The families of victims of Qaddafi-backed terrorism reacted furiously on Tuesday after the UK government slashed the value of Libyan frozen funds held in Britain by up to £840 million (Dh4 billion) because of an accounting error.
The mistake represented a cut of 7 per cent from the £12bn that a government minister said last year was being held for the future benefit of the Libyan people.
The huge write-down has implications for both postwar prosperity in the country and relatives of victims of Libyan-backed terrorist attacks who have called for interest and tax accrued from the multibillion frozen fortune to pay compensation.
Many of the assets frozen in the UK were once held by Col Muammar Qaddafi or members of his inner circle.
Qaddafi supplied weapons, including Semtex explosives, to the Irish Republican Army from the 1980s to aid its three-decade armed nationalist struggle against the UK.
Libyan-supplied materials were used for a bomb attack outside Harrods department store in the heart of London in 1983, which killed six people including a police inspector, Stephen Dodd, who parked his vehicle next to the car bomb as it exploded. Another 90 people were injured.
His daughter Susanne told The National that the write-down in the funds came after the government told MPs last year that the UK was holding more than £12bn. The total is now £11.2bn.
“You can’t just lose nearly a billion pounds of money. You can lose a couple of quid – but not a billion pounds just like that,” she said.
Speaking after she laid a wreath outside Harrods to mark the 36th anniversary of the bombing, Ms Dodd said she wanted a meeting with the UK’s prime minister Boris Johnson to press the case for compensation using frozen funds.
“We don’t want taxpayers’ money because it’s not down to our country – we need to hold Libya to account.”
The UK Treasury blamed an “incorrect amount” filed by an unidentified company for the blunder of up to £840m but the difference was only obliquely referred to in a footnote of an annual report of the sanctions-monitoring body in the UK.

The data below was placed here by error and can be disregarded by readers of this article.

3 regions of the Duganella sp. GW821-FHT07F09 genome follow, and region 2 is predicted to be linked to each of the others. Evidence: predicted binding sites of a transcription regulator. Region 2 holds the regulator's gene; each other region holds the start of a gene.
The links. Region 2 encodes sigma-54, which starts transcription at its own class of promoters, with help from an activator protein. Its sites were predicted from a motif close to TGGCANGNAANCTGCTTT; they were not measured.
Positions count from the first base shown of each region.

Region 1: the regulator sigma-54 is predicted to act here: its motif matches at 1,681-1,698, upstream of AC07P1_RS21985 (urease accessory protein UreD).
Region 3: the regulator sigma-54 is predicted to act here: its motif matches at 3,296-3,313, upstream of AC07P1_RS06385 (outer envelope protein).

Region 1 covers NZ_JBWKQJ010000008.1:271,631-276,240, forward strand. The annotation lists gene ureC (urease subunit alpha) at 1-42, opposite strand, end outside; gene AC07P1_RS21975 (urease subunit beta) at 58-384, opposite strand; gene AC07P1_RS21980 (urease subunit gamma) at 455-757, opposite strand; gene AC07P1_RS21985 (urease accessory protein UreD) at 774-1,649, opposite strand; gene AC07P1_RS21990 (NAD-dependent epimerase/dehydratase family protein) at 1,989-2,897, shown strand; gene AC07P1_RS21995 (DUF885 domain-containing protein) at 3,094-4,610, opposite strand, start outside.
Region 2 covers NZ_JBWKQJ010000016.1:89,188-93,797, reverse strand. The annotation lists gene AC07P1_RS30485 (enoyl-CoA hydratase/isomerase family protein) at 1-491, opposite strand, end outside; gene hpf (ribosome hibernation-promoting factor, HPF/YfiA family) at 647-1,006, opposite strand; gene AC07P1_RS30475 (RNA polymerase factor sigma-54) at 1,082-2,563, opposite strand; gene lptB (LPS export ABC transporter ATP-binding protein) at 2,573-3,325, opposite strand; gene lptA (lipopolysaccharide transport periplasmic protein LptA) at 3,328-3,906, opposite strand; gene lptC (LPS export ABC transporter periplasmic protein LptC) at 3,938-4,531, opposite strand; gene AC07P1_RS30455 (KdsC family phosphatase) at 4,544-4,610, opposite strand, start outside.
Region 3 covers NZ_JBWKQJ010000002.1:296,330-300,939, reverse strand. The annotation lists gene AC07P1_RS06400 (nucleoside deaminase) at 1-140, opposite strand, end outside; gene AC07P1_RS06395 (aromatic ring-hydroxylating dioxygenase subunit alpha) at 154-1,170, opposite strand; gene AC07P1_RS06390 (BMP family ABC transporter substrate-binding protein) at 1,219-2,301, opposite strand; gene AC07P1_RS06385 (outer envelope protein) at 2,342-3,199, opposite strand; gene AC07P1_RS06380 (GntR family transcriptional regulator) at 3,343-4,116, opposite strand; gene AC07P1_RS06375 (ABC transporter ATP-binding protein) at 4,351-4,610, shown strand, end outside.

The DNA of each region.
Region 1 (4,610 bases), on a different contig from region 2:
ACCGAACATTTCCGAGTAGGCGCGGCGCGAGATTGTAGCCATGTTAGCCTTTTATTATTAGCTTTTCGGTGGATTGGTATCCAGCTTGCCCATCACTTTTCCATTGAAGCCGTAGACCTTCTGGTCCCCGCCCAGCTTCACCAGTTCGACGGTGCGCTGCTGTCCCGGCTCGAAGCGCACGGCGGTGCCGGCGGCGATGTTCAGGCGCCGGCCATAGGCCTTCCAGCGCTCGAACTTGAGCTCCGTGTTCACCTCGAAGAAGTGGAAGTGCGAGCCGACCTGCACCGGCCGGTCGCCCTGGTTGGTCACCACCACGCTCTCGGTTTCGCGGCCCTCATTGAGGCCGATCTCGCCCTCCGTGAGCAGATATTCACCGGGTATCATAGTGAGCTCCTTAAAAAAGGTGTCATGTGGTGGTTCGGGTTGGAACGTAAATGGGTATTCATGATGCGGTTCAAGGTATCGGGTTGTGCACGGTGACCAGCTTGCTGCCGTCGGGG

The Treasury did not respond when asked to identify the company or financial institution responsible for the misfiling or state what action it has taken to ensure that the current sums are accurate.
Legal sources working on sanctions-related cases said it was difficult to get accurate information on frozen funds because banks holding the accounts cited client confidentiality.
“It’s pretty concerning that they can’t get the figures right in the first place,” said the source who declined to be identified. “Is it a cock-up or conspiracy? If it’s a cock-up it needs to be rectified because it’s rather a large one.”
The frozen funds are under the control, either directly or indirectly, of the Tripoli-headquartered Libyan Investment Authority (LIA), the world’s 22nd largest sovereign wealth fund, according to the Sovereign Wealth Fund Institute.
It is believed to have $67bn (Dh246bn) of frozen assets worldwide held by institutions including HSBC, Goldman Sachs, Nomura and Societe General, leaked documents from 2011 showed.
The authority has been dogged by legal battles between representatives of Libya’s competing claimants to power in the east and west of the country.
British victims of terrorism want to use tax or interest on the funds in the UK that have been frozen since 2011 on the orders of the United Nations to prevent their theft or misuse during the civil war.
A committee of MPs in April backed their demands and said £17m collected in tax over the last three years should go towards a victims’ reparation fund.
“The government needs to ask itself whether it is content to continue profiting from frozen Libyan assets while victims receive nothing,” said Simon Hoare, the chair of the committee of MPs that investigated this issue.
Qaddafi struck a compensation deal with the United States in 2008. It meant that relatives of a US victim of the Harrods bombing received millions of dollars in compensation, while families of the UK victims got nothing.
The UK government in March appointed a former charity regulator, William Shawcross, as a "special representative on UK victims of Qaddafi-sponsored IRA terrorism” with a brief to investigate the likely levels of compensation.
Britain is not alone in grappling with the difficult issues of what do with Libyan’s frozen billions. The Belgian government has come under scrutiny for its role in sanctions-busting financial transfers from frozen Libyan bank accounts.
A UN report revealed last year that a bank in Belgium, reportedly holding more than $20bn of the frozen funds, transferred dividends and interest to accounts controlled by the LIA outside of the country.